STEPPE EAGLE BREEDING SUCCESS

BREEDING SUCCESS

Mongolia's Eastern Steppe region supports the largest wild population of steppe eagles (Apuila nippalensis) in the world. The steppe eagle is an endangered species internationally and population declines have been confirmed in numerous distributed sites.


With the support of the Oriental Bird Club (OBC) Conservation Fund, we started a breeding success and prey abundance survey in the region in 2018. The project evaluates of nesting habitat requirement, food availability, nestling and fledgling survival, nestling growth and mortality reason.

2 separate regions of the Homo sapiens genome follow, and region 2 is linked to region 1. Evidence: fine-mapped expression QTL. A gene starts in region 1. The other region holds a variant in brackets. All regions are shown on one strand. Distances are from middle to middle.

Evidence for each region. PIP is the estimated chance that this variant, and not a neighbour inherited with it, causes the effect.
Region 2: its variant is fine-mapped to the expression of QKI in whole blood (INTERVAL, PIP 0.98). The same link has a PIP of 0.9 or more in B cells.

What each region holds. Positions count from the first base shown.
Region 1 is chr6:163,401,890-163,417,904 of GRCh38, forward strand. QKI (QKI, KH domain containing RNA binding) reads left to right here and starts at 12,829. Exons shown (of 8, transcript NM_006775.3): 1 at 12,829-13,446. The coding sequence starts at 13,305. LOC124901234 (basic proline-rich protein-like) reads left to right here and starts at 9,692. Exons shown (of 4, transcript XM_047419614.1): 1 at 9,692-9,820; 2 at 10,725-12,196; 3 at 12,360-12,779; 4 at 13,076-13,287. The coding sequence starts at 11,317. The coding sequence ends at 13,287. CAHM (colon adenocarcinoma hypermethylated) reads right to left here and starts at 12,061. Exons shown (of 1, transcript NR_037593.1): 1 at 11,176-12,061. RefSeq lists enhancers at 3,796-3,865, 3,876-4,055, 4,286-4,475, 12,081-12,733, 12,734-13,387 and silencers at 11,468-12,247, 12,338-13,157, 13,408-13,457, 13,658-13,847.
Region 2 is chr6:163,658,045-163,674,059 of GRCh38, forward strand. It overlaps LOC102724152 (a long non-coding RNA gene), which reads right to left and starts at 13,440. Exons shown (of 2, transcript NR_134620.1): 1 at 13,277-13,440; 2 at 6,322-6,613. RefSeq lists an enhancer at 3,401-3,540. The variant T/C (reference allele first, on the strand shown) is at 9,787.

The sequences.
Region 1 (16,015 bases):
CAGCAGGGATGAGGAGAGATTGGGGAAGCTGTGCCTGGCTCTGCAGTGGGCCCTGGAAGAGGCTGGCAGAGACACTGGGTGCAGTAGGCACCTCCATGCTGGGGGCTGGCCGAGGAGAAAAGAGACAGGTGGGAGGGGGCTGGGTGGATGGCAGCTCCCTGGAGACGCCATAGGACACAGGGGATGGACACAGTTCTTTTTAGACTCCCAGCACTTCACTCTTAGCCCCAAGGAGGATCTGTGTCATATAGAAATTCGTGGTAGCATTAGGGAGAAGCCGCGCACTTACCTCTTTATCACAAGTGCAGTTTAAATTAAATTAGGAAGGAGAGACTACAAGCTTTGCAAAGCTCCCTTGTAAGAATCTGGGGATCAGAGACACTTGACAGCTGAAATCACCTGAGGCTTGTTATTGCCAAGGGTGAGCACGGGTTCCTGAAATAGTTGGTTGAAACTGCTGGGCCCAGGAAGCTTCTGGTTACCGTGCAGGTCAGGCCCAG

The eagle monitoring site has been set up in 4676 km square area of Halzan Soum, Sukhbaatar Province, Mongolia. In the first year of study, 25 breeding nests have been studied in the steppe region including 13 (52%) were placed on the ground of flat steppe, 12 (48%) were on boulders of rocky hill sides. However, the nesting substrate did not affect hutching success, breeding success was higher in rock boulder habitat than flat steppe. Average clutch size was 2.4 (±0.13 SD, 1-3, n=25) and the number of young fledged per pair was 1.2 (±0.2 SD, 1-3, n=25). For most raptors, breeding success is limited by food supply and nesting site availability. When 98 Brandt’ vole in a per hectar area, the steppe eagle clutch size was 2.4 and a higher number than any other Eastern Mongolian study.

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